Bridging the divide between IR and PR

Three ways to coordinate investor relations and public relations efforts


Successful organizations are breaking down siloes between departments to drive new opportunities and competitive advantages. But there often still remains a divide between investor relations (IR) and public relations (PR). In a best-case scenario, PR and IR would work in lock-step to promote product value, brand awareness and differentiators to customers and investors alike. But in most scenarios, PR and IR act like indifferent neighbors at best and hostile factions at worst.

In fact, over the last two decades, PR and IR have grown further and further apart. The idea of coordinating campaigns for the greater good can seem challenging. But the two have natural synergies, so the question remains: Is there a way to reconcile this mutually beneficial relationship?

Lines have been drawn

While both IR and PR teams are responsible for promoting the company, they rarely work together because they report to different corporate officers. IR reports to the chief financial officer because they are responsible for communicating the finances of the company to financial analysts, investors and shareholders. PR reports to the chief marketing officer and is charged with promoting the company's products or services to industry analysts, media, customers, partners, prospects and – depending on the size of the organization – employees. The CEO is the only executive who has a relationship with both groups: With IR when preparing for earnings calls and acquisitions and with PR when announcing new products and offerings.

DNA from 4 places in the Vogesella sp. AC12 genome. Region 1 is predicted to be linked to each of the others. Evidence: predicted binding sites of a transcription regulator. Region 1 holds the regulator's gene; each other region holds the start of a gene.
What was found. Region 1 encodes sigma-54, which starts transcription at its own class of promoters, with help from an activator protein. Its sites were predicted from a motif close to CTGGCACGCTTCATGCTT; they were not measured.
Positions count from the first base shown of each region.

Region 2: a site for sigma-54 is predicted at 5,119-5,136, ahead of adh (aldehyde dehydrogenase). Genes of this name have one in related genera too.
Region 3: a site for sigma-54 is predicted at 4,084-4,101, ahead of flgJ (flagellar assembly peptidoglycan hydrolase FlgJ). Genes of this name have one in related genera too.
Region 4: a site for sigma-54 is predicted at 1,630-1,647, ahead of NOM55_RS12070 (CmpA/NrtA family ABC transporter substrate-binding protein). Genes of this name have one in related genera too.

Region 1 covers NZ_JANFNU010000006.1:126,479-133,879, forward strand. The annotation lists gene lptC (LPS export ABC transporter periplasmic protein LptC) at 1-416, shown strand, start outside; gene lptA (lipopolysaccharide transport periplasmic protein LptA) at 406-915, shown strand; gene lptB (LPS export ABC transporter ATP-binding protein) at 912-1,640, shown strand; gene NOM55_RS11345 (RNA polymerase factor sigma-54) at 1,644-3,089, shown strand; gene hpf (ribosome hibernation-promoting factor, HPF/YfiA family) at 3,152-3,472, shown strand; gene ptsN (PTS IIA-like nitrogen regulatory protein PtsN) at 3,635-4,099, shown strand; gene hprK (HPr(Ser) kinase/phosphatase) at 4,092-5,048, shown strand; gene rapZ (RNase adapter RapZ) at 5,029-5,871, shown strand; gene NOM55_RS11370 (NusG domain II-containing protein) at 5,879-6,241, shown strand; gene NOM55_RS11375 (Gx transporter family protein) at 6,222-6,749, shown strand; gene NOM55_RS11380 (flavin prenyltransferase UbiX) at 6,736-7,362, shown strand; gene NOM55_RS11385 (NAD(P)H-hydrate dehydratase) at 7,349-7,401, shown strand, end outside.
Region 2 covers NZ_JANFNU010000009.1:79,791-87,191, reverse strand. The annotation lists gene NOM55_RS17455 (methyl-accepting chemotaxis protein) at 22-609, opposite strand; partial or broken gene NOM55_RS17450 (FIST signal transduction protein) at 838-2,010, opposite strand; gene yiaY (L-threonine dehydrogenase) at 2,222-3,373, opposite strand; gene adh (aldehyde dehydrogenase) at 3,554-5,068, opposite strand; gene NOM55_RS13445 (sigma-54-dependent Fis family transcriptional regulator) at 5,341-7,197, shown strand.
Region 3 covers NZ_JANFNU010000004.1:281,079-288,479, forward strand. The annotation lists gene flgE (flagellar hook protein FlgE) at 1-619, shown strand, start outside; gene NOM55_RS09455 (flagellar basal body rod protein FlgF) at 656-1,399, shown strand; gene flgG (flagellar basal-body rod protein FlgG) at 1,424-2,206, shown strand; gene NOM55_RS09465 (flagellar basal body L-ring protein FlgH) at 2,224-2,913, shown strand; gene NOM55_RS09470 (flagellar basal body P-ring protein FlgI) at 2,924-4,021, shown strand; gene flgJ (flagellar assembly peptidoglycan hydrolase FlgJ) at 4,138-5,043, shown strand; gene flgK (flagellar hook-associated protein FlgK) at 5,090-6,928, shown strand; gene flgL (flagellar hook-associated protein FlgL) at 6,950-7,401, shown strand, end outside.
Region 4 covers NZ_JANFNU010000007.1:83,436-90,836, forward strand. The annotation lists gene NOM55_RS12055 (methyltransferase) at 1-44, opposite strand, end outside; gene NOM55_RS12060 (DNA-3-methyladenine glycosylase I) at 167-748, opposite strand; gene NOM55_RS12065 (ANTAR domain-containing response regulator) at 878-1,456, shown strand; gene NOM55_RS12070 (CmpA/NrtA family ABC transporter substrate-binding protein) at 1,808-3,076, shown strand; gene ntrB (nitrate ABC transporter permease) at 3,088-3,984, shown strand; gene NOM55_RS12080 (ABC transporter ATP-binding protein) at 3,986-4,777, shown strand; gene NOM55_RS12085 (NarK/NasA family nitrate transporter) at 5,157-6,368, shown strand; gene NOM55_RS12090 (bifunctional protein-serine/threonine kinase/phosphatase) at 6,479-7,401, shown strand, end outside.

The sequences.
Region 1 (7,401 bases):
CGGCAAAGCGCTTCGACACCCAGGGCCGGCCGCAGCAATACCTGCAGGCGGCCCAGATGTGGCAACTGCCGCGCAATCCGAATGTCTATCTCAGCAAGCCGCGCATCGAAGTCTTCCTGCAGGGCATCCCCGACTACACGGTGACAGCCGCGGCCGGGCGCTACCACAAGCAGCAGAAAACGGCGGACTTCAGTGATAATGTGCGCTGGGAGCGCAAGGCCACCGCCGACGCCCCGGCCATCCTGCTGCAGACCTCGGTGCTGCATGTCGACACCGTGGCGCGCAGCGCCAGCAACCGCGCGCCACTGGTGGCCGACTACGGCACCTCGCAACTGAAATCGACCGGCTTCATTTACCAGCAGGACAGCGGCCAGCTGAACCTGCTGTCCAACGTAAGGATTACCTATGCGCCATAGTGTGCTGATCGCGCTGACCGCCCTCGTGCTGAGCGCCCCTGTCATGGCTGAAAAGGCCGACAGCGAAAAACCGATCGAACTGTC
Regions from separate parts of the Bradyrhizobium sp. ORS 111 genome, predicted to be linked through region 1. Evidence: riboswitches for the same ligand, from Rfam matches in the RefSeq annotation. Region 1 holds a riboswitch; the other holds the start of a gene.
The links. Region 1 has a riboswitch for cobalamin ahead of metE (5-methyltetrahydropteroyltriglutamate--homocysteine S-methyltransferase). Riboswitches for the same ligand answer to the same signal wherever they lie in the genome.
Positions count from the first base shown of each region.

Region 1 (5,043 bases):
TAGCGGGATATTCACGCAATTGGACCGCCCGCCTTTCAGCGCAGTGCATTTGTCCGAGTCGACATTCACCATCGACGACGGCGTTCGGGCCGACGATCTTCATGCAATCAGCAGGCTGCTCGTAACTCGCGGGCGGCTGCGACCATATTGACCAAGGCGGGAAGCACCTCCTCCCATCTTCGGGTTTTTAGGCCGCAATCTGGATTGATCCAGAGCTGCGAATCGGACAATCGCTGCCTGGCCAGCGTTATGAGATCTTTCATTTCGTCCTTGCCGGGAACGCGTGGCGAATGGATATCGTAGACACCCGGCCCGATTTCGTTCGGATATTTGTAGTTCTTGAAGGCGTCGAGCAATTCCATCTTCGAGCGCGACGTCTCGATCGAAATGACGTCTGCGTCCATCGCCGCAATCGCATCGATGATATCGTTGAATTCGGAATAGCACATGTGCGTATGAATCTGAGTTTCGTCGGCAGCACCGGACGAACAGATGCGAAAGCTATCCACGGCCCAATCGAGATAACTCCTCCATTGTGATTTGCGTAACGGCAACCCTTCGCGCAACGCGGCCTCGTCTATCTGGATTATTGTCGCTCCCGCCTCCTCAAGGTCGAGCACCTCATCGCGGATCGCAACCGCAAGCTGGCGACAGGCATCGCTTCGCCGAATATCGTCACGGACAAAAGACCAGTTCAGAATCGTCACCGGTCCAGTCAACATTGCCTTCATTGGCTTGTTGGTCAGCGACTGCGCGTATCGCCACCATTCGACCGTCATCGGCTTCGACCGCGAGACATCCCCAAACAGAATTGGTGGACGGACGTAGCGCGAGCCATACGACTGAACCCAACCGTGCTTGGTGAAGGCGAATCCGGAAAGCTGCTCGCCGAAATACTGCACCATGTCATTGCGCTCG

So, with their seemingly completely different tasks, IR and PR teams buckle down and focus on the tasks at hand without any thought of each other. However, opening a dialogue between the two could potentially strengthen and clarify a company's message while increasing visibility, resulting in more sales and stronger partnerships.

Three quick ways to bridge the divide

Here are three ways to gain quick wins in the effort to create an open dialog between IR and PR.

Sharing industry trends

The PR team is constantly on the hunt for the latest industry trends and events, which they use to produce thought leadership by the company's experts. IR is often buffeted by news items that cause investors to demand an explanation on how the company plans to address a new trend or a perceived weakness in a current product offering. If PR advised IR of the trends and sent factoids and quotes from team experts ahead of time, IR could use this information to respond confidently to shareholder calls following an industry event. Conversely, if IR sent out a weekly or monthly note regarding typical questions being asked, PR could capture approved CMO and CEO responses based on industry analyst and media briefings.

Sharing coverage

The number and quality of articles secured for the company are often the measure of PR success.

Often, these pieces are not seen by IR until they search the company website to determine what good things have been said in the last quarter by the media and industry analysts (assuming the website is kept up to date). Since coverage wins are frequently sent the same day and the coverage is sent from the PR team to the marketing team, it would be simple enough to include IR on the communication thread.

Ideally, IR would see the coverage as it comes in, helping them to pick and choose items along the way that would be of interest to IR's key audiences. For instance, large investors put a great deal of value on awards. Awards should be sent immediately to IR so that they can promote them in their discussions and communications.

Sharing timelines

Timelines of upcoming events are integral to both groups. The PR team's focus is on press releases, trade shows, presentations at events and awards. IR looks towards quarterly results, scripting earnings calls and end of year 10Ks. Knowing each other's key dates can help each group benefit from content available to make the creation of original documents easier and of greater value.

By joining forces and sharing information, the quality of communication would generate greater interest from prospects and investors while improving return on investment and reducing duplicated efforts.

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